Mississippi changing its flag isn't the end of Confederate symbols in state flags

Updated 2:09 PM ET, Wed July 1, 2020

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(CNN)Mississippi has made it official: The state's flag, which bears the familiar cross of the Confederate battle flag, will officially be changed. The state's Republican governor signed the decision into law, solidifying yet another response to ongoing racial reckonings around the country.

However, though the Mississippi flag was the last to bear the obvious image of the Confederate battle flag, there are other state flags that contain Confederate symbology that may be a little harder to spot.

The Confederate flags

First, let's clear up a common misconception: The crimson and blue flag we usually refer to as the Confederate flag is in fact a Confederate battle flag, most famously used by Gen. Robert E. Lee's Army of Northern Virginia.
The actual flag of the Confederate States looks a lot different: It has two red stripes and one white, with a familiar field of stars on the hoist. There were four iterations throughout the Confederacy's short life, with each one bearing different numbers of stars to correspond to the number of Confederate states at the time.
The famed phrase "Stars and Bars," however, usually refers to the original Confederate flag, designed in 1861, which has seven stars arranged in a circular pattern. This is an important flag to remember as you look at some current state flag designs.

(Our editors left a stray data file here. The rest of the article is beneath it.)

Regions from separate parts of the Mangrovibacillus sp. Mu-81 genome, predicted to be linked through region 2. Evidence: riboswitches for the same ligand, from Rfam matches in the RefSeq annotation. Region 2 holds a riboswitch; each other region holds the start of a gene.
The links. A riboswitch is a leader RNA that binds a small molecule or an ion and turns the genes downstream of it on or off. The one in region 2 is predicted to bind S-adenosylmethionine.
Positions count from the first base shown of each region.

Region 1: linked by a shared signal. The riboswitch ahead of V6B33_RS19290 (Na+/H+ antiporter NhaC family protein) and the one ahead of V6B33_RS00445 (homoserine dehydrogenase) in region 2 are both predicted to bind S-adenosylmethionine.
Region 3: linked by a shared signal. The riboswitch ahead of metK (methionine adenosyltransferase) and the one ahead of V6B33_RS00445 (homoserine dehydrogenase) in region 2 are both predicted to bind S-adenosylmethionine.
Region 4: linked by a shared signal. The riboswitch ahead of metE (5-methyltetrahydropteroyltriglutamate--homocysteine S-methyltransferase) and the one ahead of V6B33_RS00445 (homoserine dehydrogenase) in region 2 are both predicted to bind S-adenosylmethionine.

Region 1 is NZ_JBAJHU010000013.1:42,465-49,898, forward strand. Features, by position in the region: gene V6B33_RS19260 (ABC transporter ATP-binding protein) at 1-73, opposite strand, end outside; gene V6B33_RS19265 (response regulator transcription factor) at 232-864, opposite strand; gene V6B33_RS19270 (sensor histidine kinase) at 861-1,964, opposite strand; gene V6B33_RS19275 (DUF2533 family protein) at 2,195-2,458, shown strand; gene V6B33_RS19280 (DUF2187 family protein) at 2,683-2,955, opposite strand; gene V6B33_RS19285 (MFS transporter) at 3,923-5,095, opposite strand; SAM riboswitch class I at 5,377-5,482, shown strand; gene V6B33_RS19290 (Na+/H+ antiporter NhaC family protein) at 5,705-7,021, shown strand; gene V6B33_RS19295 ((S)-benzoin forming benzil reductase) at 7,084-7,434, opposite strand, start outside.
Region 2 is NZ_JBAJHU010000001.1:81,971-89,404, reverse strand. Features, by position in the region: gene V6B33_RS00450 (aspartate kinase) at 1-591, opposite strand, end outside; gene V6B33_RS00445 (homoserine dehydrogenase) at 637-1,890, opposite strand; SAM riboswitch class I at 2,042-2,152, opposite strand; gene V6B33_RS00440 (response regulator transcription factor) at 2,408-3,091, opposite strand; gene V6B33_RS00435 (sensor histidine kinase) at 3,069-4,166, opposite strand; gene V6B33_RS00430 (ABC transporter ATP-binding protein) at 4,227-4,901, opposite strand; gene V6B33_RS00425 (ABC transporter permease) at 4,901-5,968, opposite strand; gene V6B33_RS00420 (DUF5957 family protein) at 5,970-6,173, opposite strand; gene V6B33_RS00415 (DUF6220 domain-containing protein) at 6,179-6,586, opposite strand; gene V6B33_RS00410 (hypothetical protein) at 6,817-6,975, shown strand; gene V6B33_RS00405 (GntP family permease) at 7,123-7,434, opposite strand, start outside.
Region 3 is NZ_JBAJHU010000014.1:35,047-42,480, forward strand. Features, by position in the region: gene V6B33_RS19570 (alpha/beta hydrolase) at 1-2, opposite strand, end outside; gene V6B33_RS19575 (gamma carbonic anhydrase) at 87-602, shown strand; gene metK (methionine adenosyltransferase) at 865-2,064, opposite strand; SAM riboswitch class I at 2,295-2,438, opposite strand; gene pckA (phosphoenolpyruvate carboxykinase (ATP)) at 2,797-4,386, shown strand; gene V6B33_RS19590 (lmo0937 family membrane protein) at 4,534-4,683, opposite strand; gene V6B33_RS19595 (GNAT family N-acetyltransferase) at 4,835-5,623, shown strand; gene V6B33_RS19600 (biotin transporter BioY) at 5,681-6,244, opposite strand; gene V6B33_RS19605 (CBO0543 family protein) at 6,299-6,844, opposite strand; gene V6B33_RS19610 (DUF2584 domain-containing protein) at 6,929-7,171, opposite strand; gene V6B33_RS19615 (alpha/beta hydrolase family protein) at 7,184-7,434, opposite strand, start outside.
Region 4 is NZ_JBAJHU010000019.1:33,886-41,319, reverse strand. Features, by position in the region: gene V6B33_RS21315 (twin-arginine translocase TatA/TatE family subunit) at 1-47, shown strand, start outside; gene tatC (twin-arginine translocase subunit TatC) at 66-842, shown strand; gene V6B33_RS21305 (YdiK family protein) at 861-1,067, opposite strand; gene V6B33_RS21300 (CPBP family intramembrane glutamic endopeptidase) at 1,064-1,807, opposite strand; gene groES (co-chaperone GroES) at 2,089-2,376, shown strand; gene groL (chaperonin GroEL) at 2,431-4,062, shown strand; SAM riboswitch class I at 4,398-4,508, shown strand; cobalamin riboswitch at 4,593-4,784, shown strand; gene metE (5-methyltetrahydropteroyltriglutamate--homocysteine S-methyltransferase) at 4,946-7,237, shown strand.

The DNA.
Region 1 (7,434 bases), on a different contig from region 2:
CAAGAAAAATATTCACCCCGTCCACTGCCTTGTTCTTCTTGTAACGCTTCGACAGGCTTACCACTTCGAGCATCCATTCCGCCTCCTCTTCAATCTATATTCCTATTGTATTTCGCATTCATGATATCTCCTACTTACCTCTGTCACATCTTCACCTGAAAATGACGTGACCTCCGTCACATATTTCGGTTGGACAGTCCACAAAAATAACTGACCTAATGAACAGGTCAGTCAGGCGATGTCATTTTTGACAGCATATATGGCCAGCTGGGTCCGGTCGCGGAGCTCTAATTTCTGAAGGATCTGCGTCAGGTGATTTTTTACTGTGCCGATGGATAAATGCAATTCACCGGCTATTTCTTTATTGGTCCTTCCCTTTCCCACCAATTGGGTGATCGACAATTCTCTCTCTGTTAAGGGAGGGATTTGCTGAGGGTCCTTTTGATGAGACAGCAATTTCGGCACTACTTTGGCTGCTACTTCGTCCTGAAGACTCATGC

Here's something else to remember: Flags, as a national symbol, are a relatively new invention. Marc Leepson, a historian and author of the book "Flag: An American Biography," explains that, up until the last few hundred years, flags and pennants were used most widely for military purposes. (Another fun fact, Leepson notes: The United States had an official national flag years before France. The US adopted its first version in 1777, while France didn't adopt one until 1794, during the French Revolution.)
    "For the first third of our nation's history, from about 1777 to 1861, it was almost unheard of for individual Americans to fly the flag. It was mostly flown primarily by the government, mainly by the military, and especially by the Navy," he says.
    Ironically, all of that changed when the Confederacy was formed, and with it, an enemy flag. Suddenly, American flags cropped up in and around Union homes, schools and businesses -- and the practice extended nationwide in later years.
    "When the Confederacy broke away, one of the first things that the Confederate Congress did was pick a flag," Leepson says. "There was a big debate, and the debate centered on how close the flag should look to the American flag. They held a contest, and took votes, and what did they do? They picked a flag with red and white stripes and stars."
    That proved difficult later on in the war. According to Leepson, during the especially foggy battle of Manassas in 1861, Confederate commanders realized it was hard to tell the two flags apart. Eventually, various iterations of the battle flag became more widely used.
    As you look at the different flags below, here are some things to note: The arrangement of stripes on the field, the t